Long flights, coupled with layovers and delays can often be the most taxing part of travelling. There’s nothing worse than having to take a day of recovery upon arrival just because of an exhausting flight itinerary.
To figure out how to stay healthy on long flights, I asked Dr. Melanie Lopes to share some of her wisdom. Here are four of her expert tips:
Choose your Seat Ahead of Time
To ensure you are well-rested by the time you arrive at your destination, consider choosing a window seat so you can lean against the window to sleep. By choosing a window seat, you can also control how much sunlight enters your area, which can be helpful when trying to fall asleep. If you are a taller individual, it might be wise to choose an aisle seat, or even better: an emergency exit seat to provide more leg room. The additional space in this seating area can help prevent any cramping or soreness in your legs.
I would highly recommend packing a travel pillow in your carry-on luggage for lengthy bus and car rides, and especially for long flights. The purpose of a travel pillow is to support your neck, in order to prevent it from falling into awkward sleeping postures, which will eventually lead to uncomfortable kinks.
Travel pillow styles will depend on the type of travel that you have planned. Embarking on a backpacking trip might warrant an inflatable travel pillow, which will reduce the amount of occupied space in your backpack. In contrast, you might want to splurge on a comfortably plush pillow for a slower-paced, all-inclusive trip. It’s best that you test the pillow in the store to assess it’s firmness. You want to ensure that the pillow is firm enough to support the natural curve of your neck, but not too firm that it limits the movement of your neck.
Motion is Lotion
I always remind my patients that it’s important to keep moving, whether you are seated at work, or on a long car, bus or plane ride. By keeping your joints moving and using your muscles, you can help prevent the onset of stiffness and soreness that tends to occur after hours of sitting. Additionally, immobility can increase the risk of swollen ankles, and a possible development of deep vein thrombosis (aka: blood clot) in the legs. By moving around, you can help improve your blood circulation.
I would recommend trying to stretch and move at least once every hour.
If you’re stuck in the middle seat, don’t fret! You can do some stretches in your seat, working from your head down to your legs:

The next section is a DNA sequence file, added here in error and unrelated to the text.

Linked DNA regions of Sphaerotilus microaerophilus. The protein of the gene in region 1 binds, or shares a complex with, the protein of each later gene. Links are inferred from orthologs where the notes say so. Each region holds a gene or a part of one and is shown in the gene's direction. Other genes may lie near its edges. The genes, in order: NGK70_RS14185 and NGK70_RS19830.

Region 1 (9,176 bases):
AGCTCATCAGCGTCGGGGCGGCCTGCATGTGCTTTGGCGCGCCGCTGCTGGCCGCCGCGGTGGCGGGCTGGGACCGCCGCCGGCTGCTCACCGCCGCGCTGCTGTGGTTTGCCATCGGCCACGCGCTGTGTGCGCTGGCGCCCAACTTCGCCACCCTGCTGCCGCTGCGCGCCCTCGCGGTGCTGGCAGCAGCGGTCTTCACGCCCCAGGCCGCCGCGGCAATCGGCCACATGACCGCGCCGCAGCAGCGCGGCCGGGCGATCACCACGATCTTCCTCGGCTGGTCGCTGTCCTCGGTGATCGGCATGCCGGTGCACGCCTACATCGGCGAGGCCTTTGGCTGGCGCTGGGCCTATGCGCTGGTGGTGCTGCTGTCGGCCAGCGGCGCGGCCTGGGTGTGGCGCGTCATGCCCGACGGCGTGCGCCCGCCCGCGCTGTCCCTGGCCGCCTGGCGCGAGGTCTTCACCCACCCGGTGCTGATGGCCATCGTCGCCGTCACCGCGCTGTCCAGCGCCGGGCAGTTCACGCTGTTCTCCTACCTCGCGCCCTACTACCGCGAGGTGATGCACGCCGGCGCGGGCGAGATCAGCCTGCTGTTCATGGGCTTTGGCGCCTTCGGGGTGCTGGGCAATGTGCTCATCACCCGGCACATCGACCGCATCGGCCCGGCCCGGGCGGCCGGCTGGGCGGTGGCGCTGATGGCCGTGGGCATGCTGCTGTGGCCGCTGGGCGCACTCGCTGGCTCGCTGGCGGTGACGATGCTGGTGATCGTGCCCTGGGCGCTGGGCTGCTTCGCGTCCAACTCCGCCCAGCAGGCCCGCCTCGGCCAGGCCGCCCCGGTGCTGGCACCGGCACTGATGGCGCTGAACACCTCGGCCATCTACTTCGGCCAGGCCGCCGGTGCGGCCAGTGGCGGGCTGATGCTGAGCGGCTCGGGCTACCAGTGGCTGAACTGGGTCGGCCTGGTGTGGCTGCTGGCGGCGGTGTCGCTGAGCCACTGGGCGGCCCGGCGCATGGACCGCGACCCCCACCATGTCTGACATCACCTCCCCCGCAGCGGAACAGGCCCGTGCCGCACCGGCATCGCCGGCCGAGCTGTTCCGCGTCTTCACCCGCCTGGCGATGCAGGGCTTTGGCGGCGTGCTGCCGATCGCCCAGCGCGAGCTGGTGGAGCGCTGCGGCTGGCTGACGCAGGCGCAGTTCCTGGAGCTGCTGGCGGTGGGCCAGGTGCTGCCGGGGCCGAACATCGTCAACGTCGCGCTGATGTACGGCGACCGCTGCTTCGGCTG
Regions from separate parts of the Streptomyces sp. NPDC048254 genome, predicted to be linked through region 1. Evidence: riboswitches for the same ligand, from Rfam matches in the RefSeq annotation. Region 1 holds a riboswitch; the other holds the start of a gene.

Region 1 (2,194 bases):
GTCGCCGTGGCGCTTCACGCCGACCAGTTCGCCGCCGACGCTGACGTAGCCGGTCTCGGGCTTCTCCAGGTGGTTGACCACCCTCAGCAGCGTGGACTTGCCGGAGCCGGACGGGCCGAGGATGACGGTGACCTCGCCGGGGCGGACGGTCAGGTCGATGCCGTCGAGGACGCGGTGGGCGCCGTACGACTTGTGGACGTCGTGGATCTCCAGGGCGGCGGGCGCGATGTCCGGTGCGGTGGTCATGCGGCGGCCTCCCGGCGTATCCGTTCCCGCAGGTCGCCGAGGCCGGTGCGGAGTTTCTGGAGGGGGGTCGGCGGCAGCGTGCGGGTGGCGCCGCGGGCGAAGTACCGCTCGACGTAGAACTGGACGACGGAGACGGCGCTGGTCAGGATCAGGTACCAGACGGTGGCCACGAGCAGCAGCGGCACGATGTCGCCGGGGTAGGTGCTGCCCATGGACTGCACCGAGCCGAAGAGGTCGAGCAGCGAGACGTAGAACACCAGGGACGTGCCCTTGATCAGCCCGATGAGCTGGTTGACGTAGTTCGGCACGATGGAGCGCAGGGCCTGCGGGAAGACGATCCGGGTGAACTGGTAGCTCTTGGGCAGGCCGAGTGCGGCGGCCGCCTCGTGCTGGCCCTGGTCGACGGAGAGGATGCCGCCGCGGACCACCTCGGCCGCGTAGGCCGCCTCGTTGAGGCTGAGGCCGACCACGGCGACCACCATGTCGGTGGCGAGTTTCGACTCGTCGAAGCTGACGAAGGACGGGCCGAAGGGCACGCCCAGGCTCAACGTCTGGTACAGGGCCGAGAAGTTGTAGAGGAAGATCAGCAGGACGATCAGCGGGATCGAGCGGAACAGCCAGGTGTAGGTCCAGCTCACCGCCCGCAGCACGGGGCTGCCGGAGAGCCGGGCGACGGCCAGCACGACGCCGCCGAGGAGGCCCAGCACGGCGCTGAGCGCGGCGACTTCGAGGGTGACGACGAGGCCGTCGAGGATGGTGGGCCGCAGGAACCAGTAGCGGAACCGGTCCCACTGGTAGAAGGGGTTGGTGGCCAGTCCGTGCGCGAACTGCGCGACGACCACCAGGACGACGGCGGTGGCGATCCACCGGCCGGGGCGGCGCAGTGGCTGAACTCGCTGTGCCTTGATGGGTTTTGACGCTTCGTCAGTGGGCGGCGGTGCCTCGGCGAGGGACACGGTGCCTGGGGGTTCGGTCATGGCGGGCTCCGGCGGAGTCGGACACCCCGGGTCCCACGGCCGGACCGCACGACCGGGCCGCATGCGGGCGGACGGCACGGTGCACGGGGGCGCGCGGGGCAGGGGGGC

- Start by rotating your head in circles in both directions
- Shrug your shoulders up and down 5 times
- Round your upper back like a camel and bring your arms in front to stretch out the area in between your shoulder blades.
- Grab onto your seat’s left armrest and twist your upper body to the left to feel a good stretch in your low back, and then do the same to the right.
- Clench your butt muscles, hold it for 3 seconds and then release. Repeat 5 times.
- Bend and straighten your knees
- Point your toes up to the ceiling and then down to the floor, repeat 10 times for each foot.
- Trace out the alphabet (in capital letters) with your feet from A-Z to help promote good blood circulation.
If you are able to get out of your seat, walk up and down the length of the plane and try to stretch, as noted above.
It’s important to stay hydrated with water before, during and after a flight. With low humidity and pressurized cabins, you can feel very dehydrated. Low humidity can also put you at risk for catching a respiratory virus. Bring an empty water container in your carry on, and fill it up once you pass security. You can then sip on some water throughout the flight. Try to avoid caffeinated and alcoholic beverages, as they can prevent you from sleeping and also increase the likelihood of becoming dehydrated.
Try these helpful tips to stay healthy on long flights and arrive at your destination feeling refreshed and ready to start your new adventure.
Dr. Lopes is a Sports Chiropractor in the Davisville area of Toronto. She works in conjunction with her RMT to treat a wide spectrum of patients from babies to senior citizens and everyone in between. Dr. Lopes’ other passions include salsa dancing, travelling the world, keeping fit at the gym and photography.
You can find out more info on her site: www.361clinic.com
Or on Facebook: https://www.facebook.com/361clinic